I've had this picture since I was a child.
It came with me from France.
The country was in chaos.
They just gave you the wrong photo.
No! In 1966, UJA in New York got records from the Paris Prefecture that proved who my parents were.
1966, those files were full of mistakes.
Right, Bayard? Wrong names.
Incorrect birthplaces.
They had to pass a law in 1985 to correct the mistakes and computerize the files.
And now they have it all neat and tidy at the Shoah Memorial.
Have you been? No.
I know what I know.
Just ten minutes from here.
Come on.
We'll take you there.
I don't need to.
What are you afraid of? Let's go.
This way.
I can't.
I don't want to go in.
Please.
- You don't want to know? - I know who I am.
I don't need to see.
Let's go.
- Leave me alone.
- Suit yourself.
We went inside this morning.
This is what happened to Rabbi Zifkin's family.
This is the truth.
Read it.
No.
No.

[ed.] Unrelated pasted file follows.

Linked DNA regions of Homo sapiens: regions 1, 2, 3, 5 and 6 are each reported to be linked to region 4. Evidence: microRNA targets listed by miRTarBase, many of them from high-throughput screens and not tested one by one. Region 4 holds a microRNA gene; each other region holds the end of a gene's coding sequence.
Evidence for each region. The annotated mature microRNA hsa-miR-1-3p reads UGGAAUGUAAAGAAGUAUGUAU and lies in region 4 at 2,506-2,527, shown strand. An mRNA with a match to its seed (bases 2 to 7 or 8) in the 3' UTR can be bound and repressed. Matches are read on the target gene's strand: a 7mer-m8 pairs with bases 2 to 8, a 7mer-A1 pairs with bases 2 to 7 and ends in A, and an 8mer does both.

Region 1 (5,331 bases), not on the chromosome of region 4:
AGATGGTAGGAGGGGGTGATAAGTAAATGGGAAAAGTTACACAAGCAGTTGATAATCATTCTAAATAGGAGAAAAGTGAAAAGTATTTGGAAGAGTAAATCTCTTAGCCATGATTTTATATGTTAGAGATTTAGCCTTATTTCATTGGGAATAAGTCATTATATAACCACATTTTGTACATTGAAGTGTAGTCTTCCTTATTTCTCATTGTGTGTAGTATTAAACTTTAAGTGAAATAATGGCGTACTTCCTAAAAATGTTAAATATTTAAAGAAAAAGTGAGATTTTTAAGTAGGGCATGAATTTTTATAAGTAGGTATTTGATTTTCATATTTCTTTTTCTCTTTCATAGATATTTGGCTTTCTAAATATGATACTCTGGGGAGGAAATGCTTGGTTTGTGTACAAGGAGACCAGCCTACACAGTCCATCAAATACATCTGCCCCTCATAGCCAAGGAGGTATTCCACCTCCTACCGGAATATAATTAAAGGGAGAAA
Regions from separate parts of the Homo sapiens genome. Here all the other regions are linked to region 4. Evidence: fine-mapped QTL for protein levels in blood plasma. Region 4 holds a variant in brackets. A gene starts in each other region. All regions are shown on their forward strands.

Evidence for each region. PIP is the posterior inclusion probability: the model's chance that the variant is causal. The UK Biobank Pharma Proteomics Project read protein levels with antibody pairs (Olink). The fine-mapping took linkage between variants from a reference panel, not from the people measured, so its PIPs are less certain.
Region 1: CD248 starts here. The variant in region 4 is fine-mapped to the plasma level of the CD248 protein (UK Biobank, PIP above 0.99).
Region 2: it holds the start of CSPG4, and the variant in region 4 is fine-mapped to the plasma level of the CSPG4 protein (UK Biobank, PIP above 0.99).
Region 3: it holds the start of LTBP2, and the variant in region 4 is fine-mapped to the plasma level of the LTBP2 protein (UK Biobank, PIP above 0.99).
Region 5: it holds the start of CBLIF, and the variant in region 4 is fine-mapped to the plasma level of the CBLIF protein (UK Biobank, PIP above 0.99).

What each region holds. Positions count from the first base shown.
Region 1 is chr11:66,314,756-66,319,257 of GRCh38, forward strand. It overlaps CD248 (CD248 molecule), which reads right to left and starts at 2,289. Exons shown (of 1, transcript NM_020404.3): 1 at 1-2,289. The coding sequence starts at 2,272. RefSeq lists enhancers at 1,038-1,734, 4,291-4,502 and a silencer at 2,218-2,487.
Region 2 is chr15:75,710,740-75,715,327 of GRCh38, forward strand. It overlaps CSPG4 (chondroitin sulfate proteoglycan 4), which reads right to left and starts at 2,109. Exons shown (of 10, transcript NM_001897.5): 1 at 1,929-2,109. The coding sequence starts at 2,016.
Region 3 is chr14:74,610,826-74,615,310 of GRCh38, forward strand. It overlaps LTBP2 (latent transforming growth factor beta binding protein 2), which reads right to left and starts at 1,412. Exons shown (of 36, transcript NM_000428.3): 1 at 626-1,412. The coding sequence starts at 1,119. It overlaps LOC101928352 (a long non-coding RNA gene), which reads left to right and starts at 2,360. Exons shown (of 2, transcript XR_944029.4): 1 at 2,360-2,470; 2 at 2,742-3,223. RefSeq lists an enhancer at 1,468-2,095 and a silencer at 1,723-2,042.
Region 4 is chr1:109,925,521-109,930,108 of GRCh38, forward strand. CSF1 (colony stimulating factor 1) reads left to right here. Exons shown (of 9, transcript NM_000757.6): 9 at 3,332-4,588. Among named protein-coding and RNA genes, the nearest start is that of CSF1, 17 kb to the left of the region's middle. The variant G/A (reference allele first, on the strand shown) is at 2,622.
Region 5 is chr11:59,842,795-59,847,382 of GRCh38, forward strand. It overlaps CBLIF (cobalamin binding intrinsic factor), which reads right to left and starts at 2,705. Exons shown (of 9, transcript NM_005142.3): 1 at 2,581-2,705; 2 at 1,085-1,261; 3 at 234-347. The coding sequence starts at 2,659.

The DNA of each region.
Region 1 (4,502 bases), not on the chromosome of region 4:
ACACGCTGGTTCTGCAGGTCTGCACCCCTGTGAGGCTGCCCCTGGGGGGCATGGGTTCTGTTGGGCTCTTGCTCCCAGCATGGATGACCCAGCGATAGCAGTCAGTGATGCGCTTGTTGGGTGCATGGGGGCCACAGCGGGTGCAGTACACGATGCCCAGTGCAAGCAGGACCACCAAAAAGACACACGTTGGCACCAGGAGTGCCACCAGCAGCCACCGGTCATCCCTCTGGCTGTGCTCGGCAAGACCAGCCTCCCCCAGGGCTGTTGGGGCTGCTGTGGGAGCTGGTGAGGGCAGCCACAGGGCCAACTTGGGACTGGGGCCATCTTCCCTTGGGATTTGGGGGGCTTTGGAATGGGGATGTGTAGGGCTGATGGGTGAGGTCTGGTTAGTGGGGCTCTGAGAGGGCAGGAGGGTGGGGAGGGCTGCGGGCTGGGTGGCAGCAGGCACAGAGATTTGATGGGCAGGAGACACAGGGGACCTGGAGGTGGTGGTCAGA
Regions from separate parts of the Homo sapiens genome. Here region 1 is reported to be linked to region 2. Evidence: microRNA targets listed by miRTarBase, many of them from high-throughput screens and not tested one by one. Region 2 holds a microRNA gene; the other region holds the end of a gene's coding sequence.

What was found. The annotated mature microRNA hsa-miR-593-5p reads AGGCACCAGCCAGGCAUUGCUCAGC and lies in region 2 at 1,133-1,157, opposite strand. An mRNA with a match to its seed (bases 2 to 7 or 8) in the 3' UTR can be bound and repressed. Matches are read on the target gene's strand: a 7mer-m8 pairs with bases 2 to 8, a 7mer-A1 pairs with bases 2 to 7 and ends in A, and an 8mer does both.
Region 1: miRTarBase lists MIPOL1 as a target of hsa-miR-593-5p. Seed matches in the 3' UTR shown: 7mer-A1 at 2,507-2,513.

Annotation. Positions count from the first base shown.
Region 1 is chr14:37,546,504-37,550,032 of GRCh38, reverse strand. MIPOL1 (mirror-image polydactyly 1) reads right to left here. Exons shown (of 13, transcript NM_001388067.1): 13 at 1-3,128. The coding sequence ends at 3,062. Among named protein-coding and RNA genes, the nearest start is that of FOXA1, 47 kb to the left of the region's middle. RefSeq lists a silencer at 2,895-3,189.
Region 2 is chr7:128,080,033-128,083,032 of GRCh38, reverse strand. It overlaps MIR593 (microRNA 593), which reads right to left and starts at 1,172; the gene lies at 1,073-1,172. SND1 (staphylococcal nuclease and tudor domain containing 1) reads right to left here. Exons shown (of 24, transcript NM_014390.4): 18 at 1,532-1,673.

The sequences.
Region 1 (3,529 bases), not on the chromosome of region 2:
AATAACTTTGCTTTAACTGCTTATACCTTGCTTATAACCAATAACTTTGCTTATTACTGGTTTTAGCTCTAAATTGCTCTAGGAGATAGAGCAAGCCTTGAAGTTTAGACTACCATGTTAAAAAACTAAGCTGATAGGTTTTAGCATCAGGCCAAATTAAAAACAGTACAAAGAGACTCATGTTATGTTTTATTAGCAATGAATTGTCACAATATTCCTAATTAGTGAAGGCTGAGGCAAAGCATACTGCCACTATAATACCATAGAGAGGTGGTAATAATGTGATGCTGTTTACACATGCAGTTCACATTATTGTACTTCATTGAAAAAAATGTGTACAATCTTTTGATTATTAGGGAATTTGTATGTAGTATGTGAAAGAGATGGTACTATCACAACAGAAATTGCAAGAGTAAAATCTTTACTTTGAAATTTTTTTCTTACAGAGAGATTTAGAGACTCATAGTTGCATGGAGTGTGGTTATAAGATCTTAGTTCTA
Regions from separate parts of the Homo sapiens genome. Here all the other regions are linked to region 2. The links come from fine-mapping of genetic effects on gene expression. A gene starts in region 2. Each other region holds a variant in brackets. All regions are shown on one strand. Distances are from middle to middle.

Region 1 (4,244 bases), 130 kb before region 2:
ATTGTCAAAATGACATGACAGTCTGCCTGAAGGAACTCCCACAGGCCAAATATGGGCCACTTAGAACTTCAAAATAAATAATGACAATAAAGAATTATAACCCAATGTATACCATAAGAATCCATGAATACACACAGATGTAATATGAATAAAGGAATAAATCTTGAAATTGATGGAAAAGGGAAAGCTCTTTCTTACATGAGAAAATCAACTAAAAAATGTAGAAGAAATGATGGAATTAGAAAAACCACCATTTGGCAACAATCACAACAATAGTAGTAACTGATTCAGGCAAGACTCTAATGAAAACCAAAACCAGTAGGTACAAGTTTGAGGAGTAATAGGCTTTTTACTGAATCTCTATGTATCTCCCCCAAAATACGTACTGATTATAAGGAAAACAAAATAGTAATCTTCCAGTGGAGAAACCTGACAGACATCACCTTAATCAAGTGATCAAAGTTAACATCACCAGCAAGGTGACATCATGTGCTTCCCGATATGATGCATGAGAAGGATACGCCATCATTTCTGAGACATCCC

I want to leave.
Walter Zifkin, age 34.
Died in Birkenau, 1943.
Ursula Zifkin, age 31.
Died in Auschwitz, 1943.
David Zifkin, age two.
Died of an acute asthma attack in 1943 in the Maison de Sèvres orphanage.
You're not the rabbi's son.
That lamp doesn't belong to you.
You killed her for nothing.
Oh, God.
What have I done? For nothing.
She wanted money, or she wouldn't tell me where it was.
All these years of finding nothing, and then this woman standing between me and Them.
I smashed her against the wall over and over.
I'm sorry.
I'm sorry.
What's going to happen to me? I was the son of Walter Zifkin, a rabbi in Paris.
Now I'm nothing.
St-Clare.
Yannick! No! No! - Adele, no.
- Yannick! - No.
- No! No, please save him! - You can't stay.
Come.
Come.
- Save him! Oh! No! You can't stay.
Come.
- No! No! - Come.
Come.
Come.
Come.
- Daddy! - Don't look at him.